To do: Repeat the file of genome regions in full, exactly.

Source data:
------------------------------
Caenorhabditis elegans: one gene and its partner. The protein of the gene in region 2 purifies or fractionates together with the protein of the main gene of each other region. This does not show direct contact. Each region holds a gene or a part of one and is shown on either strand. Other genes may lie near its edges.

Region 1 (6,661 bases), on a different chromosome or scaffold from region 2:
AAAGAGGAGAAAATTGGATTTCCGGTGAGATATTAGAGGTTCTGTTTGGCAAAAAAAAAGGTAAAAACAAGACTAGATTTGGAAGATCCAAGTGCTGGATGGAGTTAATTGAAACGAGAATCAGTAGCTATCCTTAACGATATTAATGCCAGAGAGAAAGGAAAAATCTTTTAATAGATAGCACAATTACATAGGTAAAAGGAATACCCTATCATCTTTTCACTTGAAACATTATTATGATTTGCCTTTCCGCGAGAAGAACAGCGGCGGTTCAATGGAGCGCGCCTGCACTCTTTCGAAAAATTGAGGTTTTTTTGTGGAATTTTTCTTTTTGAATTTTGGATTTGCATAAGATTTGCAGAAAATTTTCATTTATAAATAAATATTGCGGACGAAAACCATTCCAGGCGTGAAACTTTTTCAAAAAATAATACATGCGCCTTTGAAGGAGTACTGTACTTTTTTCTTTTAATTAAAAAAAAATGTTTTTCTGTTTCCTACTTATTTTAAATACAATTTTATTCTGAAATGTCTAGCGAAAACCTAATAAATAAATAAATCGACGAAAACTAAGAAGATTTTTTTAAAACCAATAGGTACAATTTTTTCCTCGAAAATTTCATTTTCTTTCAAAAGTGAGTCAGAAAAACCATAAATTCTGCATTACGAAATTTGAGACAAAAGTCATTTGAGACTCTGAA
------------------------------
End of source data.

Caenorhabditis elegans: one gene and its partner. The protein of the gene in region 2 purifies or fractionates together with the protein of the main gene of each other region. This does not show direct contact. Each region holds a gene or a part of one and is shown on either strand. Other genes may lie near its edges.

Region 1 (6,661 bases), on a different chromosome or scaffold from region 2:
AAAGAGGAGAAAATTGGATTTCCGGTGAGATATTAGAGGTTCTGTTTGGCAAAAAAAAAGGTAAAAACAAGACTAGATTTGGAAGATCCAAGTGCTGGATGGAGTTAATTGAAACGAGAATCAGTAGCTATCCTTAACGATATTAATGCCAGAGAGAAAGGAAAAATCTTTTAATAGATAGCACAATTACATAGGTAAAAGGAATACCCTATCATCTTTTCACTTGAAACATTATTATGATTTGCCTTTCCGCGAGAAGAACAGCGGCGGTTCAATGGAGCGCGCCTGCACTCTTTCGAAAAATTGAGGTTTTTTTGTGGAATTTTTCTTTTTGAATTTTGGATTTGCATAAGATTTGCAGAAAATTTTCATTTATAAATAAATATTGCGGACGAAAACCATTCCAGGCGTGAAACTTTTTCAAAAAATAATACATGCGCCTTTGAAGGAGTACTGTACTTTTTTCTTTTAATTAAAAAAAAATGTTTTTCTGTTTCCTACTTATTTTAAATACAATTTTATTCTGAAATGTCTAGCGAAAACCTAATAAATAAATAAATCGACGAAAACTAAGAAGATTTTTTTAAAACCAATAGGTACAATTTTTTCCTCGAAAATTTCATTTTCTTTCAAAAGTGAGTCAGAAAAACCATAAATTCTGCATTACGAAATTTGAGACAAAAGTCATTTGAGACTCTGAA